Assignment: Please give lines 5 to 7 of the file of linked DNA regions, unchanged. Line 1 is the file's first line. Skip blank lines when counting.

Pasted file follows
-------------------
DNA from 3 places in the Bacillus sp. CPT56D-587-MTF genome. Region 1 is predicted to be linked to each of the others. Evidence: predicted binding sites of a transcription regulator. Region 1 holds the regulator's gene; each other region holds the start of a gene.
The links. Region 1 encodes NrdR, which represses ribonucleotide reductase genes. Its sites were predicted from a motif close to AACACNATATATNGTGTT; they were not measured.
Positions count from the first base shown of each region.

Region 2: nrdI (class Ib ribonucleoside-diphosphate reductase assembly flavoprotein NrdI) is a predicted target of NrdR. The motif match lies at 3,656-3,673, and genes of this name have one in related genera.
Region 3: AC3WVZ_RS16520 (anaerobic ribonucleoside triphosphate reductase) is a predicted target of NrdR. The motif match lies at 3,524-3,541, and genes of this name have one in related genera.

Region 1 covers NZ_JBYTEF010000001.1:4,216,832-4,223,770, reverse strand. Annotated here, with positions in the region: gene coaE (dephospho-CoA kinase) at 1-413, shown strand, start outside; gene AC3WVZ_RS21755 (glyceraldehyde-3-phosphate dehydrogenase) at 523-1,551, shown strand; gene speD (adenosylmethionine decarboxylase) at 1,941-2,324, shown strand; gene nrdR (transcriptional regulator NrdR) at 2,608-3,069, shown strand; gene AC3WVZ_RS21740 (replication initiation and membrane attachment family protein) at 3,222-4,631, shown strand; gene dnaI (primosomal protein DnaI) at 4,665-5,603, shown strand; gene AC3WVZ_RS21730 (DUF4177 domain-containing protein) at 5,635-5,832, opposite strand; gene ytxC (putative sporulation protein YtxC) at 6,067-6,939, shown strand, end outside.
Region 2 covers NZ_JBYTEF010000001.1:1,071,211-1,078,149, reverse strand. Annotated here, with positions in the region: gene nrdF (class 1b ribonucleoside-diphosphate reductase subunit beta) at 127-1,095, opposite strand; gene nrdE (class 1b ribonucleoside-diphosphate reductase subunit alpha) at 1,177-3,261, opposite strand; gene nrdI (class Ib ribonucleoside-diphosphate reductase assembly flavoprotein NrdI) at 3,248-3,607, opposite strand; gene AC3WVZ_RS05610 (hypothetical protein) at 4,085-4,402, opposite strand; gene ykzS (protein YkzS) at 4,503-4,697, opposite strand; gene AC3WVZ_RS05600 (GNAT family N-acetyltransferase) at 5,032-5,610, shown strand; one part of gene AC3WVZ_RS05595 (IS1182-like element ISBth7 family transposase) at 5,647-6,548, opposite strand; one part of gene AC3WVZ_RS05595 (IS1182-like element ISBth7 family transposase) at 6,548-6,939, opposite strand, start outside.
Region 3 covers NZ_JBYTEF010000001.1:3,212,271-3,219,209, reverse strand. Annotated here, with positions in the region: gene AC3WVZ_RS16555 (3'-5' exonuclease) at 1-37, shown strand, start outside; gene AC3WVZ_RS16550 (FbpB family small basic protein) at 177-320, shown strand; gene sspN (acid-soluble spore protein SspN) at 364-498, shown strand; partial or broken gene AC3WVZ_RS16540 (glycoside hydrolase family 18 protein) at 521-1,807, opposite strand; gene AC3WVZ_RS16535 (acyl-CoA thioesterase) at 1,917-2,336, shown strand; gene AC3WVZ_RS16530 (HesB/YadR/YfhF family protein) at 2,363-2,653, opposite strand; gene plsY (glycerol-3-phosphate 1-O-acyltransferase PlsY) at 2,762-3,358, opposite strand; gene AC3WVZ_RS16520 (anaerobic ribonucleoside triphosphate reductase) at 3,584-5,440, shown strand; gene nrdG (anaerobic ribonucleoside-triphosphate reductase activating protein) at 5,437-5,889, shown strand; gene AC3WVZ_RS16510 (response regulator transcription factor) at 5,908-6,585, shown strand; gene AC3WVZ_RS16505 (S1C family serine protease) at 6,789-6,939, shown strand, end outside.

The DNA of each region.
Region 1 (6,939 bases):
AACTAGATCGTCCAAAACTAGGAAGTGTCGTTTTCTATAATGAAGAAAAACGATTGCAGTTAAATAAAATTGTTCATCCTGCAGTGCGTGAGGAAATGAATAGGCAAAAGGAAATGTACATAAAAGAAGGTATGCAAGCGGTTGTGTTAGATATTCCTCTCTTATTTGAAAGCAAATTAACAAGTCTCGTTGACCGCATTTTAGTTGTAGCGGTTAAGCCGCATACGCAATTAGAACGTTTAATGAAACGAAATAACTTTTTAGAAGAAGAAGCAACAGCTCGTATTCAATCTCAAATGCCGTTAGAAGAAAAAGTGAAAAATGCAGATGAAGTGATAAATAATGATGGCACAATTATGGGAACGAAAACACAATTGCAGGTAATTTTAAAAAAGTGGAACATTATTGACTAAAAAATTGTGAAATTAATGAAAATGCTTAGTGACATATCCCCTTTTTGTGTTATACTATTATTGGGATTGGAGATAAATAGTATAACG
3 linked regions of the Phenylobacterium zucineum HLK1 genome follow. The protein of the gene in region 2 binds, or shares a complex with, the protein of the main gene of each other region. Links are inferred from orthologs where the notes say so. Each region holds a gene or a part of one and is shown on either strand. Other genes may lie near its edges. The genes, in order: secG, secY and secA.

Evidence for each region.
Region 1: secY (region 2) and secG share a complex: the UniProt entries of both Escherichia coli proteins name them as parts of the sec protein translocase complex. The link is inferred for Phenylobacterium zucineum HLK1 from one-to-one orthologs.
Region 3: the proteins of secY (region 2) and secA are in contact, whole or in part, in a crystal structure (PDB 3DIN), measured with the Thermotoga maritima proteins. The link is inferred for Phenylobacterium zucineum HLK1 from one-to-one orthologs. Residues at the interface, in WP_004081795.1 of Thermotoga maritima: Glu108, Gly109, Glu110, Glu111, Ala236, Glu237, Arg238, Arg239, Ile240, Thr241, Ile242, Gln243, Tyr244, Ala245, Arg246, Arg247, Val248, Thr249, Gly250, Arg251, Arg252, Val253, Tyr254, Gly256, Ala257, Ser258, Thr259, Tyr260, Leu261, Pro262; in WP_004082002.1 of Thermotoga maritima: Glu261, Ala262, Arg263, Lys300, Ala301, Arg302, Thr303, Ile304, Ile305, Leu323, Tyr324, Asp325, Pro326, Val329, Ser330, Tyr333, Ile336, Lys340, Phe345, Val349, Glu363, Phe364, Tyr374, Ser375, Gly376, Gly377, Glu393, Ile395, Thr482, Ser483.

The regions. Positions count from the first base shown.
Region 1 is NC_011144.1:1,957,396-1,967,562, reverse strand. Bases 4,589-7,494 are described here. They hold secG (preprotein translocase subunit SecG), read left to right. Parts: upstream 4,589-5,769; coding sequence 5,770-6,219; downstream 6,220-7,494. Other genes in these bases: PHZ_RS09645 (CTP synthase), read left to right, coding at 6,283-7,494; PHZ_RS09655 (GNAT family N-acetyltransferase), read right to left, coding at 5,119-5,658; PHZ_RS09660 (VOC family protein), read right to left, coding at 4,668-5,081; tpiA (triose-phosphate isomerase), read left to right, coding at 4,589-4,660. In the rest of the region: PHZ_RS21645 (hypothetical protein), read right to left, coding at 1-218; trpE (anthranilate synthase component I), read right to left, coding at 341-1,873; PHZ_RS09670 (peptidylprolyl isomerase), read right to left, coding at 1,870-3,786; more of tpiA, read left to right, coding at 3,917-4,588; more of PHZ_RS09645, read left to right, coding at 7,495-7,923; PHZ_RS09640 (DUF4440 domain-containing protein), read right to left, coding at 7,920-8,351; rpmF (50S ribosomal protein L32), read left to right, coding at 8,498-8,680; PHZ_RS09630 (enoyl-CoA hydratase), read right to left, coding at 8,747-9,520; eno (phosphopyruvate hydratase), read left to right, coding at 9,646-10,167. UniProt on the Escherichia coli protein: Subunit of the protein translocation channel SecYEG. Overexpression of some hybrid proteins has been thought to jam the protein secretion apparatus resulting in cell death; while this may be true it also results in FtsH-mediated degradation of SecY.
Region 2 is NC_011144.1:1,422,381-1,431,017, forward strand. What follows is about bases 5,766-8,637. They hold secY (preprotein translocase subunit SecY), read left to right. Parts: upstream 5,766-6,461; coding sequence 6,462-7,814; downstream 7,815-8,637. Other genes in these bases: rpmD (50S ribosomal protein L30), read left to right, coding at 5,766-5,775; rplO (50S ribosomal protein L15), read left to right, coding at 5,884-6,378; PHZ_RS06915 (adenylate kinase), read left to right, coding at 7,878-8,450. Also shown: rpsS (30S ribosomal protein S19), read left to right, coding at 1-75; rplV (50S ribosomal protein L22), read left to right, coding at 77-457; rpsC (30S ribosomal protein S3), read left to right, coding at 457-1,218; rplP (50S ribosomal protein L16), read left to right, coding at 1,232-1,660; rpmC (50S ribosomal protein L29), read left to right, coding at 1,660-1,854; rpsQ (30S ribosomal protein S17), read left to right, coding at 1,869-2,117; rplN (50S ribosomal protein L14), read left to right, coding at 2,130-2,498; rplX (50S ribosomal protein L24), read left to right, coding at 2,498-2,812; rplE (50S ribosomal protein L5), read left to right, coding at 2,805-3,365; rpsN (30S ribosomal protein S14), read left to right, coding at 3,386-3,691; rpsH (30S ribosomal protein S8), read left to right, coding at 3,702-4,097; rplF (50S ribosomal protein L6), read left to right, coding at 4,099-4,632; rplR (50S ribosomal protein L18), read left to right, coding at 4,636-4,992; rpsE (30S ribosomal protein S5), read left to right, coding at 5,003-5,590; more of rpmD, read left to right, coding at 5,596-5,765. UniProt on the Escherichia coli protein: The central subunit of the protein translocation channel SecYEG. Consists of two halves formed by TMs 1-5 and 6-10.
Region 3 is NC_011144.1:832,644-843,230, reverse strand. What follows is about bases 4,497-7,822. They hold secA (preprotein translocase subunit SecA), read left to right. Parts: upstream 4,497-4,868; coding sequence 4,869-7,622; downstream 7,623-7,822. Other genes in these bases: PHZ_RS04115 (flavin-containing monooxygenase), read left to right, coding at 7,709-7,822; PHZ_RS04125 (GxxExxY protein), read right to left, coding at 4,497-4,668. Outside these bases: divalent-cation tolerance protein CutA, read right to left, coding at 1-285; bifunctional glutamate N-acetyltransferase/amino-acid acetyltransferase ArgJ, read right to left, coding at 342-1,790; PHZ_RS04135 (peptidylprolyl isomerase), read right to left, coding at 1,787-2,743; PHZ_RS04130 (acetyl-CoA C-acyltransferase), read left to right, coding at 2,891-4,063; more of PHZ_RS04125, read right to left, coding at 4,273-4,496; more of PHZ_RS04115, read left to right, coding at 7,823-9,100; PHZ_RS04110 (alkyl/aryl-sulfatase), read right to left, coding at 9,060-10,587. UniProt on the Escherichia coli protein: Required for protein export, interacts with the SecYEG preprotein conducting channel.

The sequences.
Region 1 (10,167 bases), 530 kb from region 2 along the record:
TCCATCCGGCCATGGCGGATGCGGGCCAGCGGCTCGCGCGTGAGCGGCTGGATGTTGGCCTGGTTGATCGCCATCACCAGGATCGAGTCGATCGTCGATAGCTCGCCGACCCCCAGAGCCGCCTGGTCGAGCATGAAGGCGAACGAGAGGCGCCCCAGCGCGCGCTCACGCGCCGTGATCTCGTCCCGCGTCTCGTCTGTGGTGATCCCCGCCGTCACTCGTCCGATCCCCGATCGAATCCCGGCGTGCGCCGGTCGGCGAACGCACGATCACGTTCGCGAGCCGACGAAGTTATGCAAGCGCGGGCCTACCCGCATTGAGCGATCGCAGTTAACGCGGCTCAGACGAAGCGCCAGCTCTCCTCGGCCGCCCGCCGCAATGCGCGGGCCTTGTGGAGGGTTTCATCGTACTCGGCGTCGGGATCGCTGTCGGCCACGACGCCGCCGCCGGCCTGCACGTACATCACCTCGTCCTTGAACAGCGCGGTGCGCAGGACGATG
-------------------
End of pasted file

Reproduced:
Region 3: AC3WVZ_RS16520 (anaerobic ribonucleoside triphosphate reductase) is a predicted target of NrdR. The motif match lies at 3,524-3,541, and genes of this name have one in related genera.

Region 1 covers NZ_JBYTEF010000001.1:4,216,832-4,223,770, reverse strand. Annotated here, with positions in the region: gene coaE (dephospho-CoA kinase) at 1-413, shown strand, start outside; gene AC3WVZ_RS21755 (glyceraldehyde-3-phosphate dehydrogenase) at 523-1,551, shown strand; gene speD (adenosylmethionine decarboxylase) at 1,941-2,324, shown strand; gene nrdR (transcriptional regulator NrdR) at 2,608-3,069, shown strand; gene AC3WVZ_RS21740 (replication initiation and membrane attachment family protein) at 3,222-4,631, shown strand; gene dnaI (primosomal protein DnaI) at 4,665-5,603, shown strand; gene AC3WVZ_RS21730 (DUF4177 domain-containing protein) at 5,635-5,832, opposite strand; gene ytxC (putative sporulation protein YtxC) at 6,067-6,939, shown strand, end outside.
Region 2 covers NZ_JBYTEF010000001.1:1,071,211-1,078,149, reverse strand. Annotated here, with positions in the region: gene nrdF (class 1b ribonucleoside-diphosphate reductase subunit beta) at 127-1,095, opposite strand; gene nrdE (class 1b ribonucleoside-diphosphate reductase subunit alpha) at 1,177-3,261, opposite strand; gene nrdI (class Ib ribonucleoside-diphosphate reductase assembly flavoprotein NrdI) at 3,248-3,607, opposite strand; gene AC3WVZ_RS05610 (hypothetical protein) at 4,085-4,402, opposite strand; gene ykzS (protein YkzS) at 4,503-4,697, opposite strand; gene AC3WVZ_RS05600 (GNAT family N-acetyltransferase) at 5,032-5,610, shown strand; one part of gene AC3WVZ_RS05595 (IS1182-like element ISBth7 family transposase) at 5,647-6,548, opposite strand; one part of gene AC3WVZ_RS05595 (IS1182-like element ISBth7 family transposase) at 6,548-6,939, opposite strand, start outside.